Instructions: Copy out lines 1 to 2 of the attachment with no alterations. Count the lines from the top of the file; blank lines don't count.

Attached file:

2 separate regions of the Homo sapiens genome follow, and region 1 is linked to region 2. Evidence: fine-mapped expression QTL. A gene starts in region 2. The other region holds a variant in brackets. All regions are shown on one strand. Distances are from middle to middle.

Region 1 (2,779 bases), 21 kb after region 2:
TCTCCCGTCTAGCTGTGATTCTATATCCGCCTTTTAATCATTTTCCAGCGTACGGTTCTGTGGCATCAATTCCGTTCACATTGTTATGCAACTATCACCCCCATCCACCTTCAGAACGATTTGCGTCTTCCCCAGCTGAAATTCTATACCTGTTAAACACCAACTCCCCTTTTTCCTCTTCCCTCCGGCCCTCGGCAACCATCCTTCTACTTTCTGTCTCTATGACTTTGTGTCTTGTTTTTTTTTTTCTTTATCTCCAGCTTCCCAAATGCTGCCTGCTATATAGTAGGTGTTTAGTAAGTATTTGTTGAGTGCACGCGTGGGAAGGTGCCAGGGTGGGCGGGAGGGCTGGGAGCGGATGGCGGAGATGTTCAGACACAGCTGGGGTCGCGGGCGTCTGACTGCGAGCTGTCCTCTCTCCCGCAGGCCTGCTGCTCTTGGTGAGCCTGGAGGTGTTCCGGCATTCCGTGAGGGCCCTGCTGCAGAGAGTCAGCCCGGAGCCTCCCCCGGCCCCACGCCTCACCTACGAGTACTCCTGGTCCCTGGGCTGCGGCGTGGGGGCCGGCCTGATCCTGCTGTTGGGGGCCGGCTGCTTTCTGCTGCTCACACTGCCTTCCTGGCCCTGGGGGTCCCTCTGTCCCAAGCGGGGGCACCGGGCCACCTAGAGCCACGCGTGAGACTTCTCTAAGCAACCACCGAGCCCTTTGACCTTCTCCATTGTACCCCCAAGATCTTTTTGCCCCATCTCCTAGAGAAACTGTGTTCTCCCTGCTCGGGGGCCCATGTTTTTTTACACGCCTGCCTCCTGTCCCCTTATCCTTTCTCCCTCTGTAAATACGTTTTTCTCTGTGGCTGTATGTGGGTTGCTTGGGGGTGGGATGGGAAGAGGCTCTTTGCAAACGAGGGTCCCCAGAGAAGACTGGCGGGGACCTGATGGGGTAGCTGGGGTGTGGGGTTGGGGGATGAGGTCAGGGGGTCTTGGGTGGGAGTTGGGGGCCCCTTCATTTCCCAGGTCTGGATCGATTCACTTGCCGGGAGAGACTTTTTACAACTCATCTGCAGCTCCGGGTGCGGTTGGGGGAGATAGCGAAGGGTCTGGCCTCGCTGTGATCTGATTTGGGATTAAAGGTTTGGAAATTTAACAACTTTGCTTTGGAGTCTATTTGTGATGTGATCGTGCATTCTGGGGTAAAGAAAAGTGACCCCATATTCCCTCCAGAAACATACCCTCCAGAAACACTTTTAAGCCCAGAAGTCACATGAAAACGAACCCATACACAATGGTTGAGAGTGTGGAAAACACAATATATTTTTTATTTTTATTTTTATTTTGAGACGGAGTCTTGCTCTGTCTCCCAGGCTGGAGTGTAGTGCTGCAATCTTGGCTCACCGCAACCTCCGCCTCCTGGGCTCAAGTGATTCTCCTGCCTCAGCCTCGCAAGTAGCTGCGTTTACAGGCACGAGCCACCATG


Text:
2 separate regions of the Homo sapiens genome follow, and region 1 is linked to region 2. Evidence: fine-mapped expression QTL. A gene starts in region 2. The other region holds a variant in brackets. All regions are shown on one strand. Distances are from middle to middle.

Region 1 (2,779 bases), 21 kb after region 2: